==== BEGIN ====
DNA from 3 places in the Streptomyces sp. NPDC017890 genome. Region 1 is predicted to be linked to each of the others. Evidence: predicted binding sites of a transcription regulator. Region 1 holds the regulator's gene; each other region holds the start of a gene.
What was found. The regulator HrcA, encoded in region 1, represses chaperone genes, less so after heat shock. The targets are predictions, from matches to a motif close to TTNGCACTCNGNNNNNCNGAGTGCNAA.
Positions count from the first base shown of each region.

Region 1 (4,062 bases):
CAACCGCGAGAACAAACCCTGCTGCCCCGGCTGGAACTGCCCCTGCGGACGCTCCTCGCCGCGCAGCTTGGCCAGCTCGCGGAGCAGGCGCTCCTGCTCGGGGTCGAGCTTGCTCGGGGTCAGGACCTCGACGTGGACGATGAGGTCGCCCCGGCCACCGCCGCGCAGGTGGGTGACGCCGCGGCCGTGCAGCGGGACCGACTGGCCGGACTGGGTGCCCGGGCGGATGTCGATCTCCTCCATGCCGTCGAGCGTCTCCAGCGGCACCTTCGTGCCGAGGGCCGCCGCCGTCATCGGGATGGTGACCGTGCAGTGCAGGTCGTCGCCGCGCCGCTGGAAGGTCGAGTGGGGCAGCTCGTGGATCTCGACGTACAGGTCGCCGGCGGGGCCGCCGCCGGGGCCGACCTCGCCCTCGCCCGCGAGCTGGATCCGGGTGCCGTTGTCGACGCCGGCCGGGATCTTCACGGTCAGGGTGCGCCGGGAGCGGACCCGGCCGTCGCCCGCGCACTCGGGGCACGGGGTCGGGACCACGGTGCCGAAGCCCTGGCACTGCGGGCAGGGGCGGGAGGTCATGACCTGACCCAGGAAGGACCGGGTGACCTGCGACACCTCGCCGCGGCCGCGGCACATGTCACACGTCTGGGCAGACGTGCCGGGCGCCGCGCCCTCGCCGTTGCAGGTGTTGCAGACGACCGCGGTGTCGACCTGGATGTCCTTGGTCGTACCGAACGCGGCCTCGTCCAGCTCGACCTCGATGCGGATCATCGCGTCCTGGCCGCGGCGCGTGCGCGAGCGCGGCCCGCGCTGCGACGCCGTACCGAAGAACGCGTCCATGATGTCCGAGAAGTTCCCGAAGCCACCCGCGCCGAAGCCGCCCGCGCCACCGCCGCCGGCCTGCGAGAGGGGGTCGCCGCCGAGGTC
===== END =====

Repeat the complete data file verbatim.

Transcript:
DNA from 3 places in the Streptomyces sp. NPDC017890 genome. Region 1 is predicted to be linked to each of the others. Evidence: predicted binding sites of a transcription regulator. Region 1 holds the regulator's gene; each other region holds the start of a gene.
What was found. The regulator HrcA, encoded in region 1, represses chaperone genes, less so after heat shock. The targets are predictions, from matches to a motif close to TTNGCACTCNGNNNNNCNGAGTGCNAA.
Positions count from the first base shown of each region.

Region 1 (4,062 bases):
CAACCGCGAGAACAAACCCTGCTGCCCCGGCTGGAACTGCCCCTGCGGACGCTCCTCGCCGCGCAGCTTGGCCAGCTCGCGGAGCAGGCGCTCCTGCTCGGGGTCGAGCTTGCTCGGGGTCAGGACCTCGACGTGGACGATGAGGTCGCCCCGGCCACCGCCGCGCAGGTGGGTGACGCCGCGGCCGTGCAGCGGGACCGACTGGCCGGACTGGGTGCCCGGGCGGATGTCGATCTCCTCCATGCCGTCGAGCGTCTCCAGCGGCACCTTCGTGCCGAGGGCCGCCGCCGTCATCGGGATGGTGACCGTGCAGTGCAGGTCGTCGCCGCGCCGCTGGAAGGTCGAGTGGGGCAGCTCGTGGATCTCGACGTACAGGTCGCCGGCGGGGCCGCCGCCGGGGCCGACCTCGCCCTCGCCCGCGAGCTGGATCCGGGTGCCGTTGTCGACGCCGGCCGGGATCTTCACGGTCAGGGTGCGCCGGGAGCGGACCCGGCCGTCGCCCGCGCACTCGGGGCACGGGGTCGGGACCACGGTGCCGAAGCCCTGGCACTGCGGGCAGGGGCGGGAGGTCATGACCTGACCCAGGAAGGACCGGGTGACCTGCGACACCTCGCCGCGGCCGCGGCACATGTCACACGTCTGGGCAGACGTGCCGGGCGCCGCGCCCTCGCCGTTGCAGGTGTTGCAGACGACCGCGGTGTCGACCTGGATGTCCTTGGTCGTACCGAACGCGGCCTCGTCCAGCTCGACCTCGATGCGGATCATCGCGTCCTGGCCGCGGCGCGTGCGCGAGCGCGGCCCGCGCTGCGACGCCGTACCGAAGAACGCGTCCATGATGTCCGAGAAGTTCCCGAAGCCACCCGCGCCGAAGCCGCCCGCGCCACCGCCGCCGGCCTGCGAGAGGGGGTCGCCGCCGAGGTC